Bengal woman gives birth to healthy baby after lab report says foetus died
The laboratory report signed by a consultant radiologist read, “Intra-uterine fetal death at 32 weeks 5 days.”Updated: Jun 05, 2018 12:01 IST
A woman in West Bengal’s Murshidabad district gave birth to a healthy baby hours after a laboratory report said she was carrying a dead foetus, according to her family members.
The family of 31-year-old Sajeda Bibi of Ghoshpara village lodged a complaint against Sono Scan, the laboratory, with Domkal police station on Sunday.
“We have received a complaint from the woman’s family. But we have advised them to lodge the complaint with consumer affairs court as the negligence doesn’t come under our purview,” Nihar Roy, inspector-in-charge of Domkal police station, said.
Sajeda visited Dr Suparna Biswas with labour pain on Saturday but the doctor could not detect movement of the foetus and advised her family to conduct an ultrasonography. It is a diagnostic imaging technique that uses high-frequency sound waves to produce images of internal organs and other tissues.
Her family members rushed her to Sono Scan.
“Intra-uterine fetal death at 32 weeks 5 days,” read the report signed by consultant radiologist Dr RK Sarkar.
Her husband Sahidul Islam works as a migrant labourer and is away from the state.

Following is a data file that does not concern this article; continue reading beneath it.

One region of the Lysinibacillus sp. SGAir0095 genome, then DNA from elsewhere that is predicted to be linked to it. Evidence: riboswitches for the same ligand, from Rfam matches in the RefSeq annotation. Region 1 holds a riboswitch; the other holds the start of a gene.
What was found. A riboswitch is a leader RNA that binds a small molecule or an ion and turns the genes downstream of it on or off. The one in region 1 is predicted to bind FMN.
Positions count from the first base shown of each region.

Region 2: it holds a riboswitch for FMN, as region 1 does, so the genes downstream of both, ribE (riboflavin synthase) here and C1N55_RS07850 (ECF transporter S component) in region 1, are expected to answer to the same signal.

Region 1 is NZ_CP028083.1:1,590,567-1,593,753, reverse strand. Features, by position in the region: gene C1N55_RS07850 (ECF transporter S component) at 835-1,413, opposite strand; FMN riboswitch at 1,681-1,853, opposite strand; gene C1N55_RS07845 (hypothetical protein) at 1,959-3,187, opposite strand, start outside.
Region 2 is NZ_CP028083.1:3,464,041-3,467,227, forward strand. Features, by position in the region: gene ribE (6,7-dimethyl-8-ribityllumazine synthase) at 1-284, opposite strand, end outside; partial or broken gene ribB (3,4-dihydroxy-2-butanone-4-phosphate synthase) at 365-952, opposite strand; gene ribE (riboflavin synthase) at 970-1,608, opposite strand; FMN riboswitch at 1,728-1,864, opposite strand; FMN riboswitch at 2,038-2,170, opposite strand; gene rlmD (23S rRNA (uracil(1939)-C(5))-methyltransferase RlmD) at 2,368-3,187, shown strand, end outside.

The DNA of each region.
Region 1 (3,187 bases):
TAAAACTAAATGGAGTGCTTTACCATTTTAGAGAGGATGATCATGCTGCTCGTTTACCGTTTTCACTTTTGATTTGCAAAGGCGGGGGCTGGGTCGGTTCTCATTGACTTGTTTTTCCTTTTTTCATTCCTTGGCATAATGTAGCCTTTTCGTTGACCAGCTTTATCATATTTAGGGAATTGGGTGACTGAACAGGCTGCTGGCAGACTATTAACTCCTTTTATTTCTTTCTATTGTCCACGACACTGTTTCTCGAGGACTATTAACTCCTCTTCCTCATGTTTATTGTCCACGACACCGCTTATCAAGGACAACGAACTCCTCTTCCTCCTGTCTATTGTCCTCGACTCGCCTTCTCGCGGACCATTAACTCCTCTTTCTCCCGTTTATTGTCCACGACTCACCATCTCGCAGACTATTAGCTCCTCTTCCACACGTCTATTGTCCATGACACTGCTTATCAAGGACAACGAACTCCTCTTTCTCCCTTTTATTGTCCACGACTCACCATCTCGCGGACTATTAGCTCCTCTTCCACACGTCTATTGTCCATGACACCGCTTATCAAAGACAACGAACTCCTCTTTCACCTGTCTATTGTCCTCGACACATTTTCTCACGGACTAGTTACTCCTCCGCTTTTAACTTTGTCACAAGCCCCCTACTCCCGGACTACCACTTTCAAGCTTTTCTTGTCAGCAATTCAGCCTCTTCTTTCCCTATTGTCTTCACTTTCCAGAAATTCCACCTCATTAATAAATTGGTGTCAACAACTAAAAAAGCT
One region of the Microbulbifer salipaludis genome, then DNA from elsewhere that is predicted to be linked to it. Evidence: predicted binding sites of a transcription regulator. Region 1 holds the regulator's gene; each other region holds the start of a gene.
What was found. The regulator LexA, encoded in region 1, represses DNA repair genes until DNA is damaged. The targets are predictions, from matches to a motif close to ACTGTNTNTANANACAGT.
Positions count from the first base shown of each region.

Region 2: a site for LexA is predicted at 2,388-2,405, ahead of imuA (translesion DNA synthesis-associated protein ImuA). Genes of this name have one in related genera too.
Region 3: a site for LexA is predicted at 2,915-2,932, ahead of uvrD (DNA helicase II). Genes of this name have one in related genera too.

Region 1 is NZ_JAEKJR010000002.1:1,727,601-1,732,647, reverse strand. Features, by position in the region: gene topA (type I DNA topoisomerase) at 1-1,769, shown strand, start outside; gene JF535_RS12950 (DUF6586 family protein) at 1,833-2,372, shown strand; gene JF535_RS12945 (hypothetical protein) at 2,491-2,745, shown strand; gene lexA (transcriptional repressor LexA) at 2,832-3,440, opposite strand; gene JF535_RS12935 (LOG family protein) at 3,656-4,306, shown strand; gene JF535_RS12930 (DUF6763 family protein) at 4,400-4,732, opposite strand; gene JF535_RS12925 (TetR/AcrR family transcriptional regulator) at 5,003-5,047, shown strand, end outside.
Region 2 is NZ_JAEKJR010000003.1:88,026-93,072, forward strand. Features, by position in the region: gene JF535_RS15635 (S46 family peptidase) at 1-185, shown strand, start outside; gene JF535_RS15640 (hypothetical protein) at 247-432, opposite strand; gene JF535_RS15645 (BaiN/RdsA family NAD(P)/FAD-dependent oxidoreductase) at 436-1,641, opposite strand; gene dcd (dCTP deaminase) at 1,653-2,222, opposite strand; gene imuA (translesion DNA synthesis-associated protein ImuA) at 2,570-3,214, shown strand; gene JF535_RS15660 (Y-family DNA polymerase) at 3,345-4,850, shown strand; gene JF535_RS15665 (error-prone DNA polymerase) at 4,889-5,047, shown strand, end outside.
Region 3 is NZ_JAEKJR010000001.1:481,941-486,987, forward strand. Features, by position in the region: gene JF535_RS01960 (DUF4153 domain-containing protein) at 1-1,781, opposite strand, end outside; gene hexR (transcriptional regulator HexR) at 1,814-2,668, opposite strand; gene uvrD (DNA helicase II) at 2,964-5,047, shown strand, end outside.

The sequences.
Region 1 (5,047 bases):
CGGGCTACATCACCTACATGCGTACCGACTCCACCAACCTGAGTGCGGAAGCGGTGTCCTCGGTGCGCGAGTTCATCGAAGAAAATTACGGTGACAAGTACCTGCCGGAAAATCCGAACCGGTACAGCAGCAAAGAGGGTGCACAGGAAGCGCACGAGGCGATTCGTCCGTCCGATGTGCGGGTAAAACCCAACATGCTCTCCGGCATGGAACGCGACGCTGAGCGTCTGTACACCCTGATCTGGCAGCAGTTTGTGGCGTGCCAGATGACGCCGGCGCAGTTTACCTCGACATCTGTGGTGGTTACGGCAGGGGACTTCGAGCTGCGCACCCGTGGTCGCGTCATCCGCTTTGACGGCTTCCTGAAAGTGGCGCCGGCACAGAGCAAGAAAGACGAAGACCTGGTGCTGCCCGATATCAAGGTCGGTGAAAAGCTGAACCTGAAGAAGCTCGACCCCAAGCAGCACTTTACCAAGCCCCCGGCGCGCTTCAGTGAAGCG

“Our happiness of the impending arrival of the new member in the family was cut short by the erroneous report. The clinic took Rs 2,000 for the USG,” Sajeda’s mother Salema Bibi said.
“After getting the report we took back Sajeda to our house. But on the same night, she had labour pain and we admitted her again at Domkal hospital. Both mother and baby are doing well,” she added.
The woman delivered the child at Domkal super-speciality hospital in Murshidabad district at 4am on Sunday.
Sajeda’s sister Khaleda Khatun lodged the police complaint on the same day.
“The owner of this unit Abdul Alim Sheikh is not here since Sunday. I don’t have any idea where Dr RK Sarkar is right now,” said a person who picked up the call on the mobile phone number on the laboratory’s letterhead.
Reports of medical negligence and incorrect diagnosis are widespread in India.
A Dehradun-based pathological laboratory was asked in March this year to pay Rs 10 lakh with interest to a woman, who was wrongly diagnosed with breast cancer.
Last year, a young man from Uttarakhand was wrongly diagnosed as being HIV positive by a lab in south Delhi, which led to his being denied a visa to work in Dubai.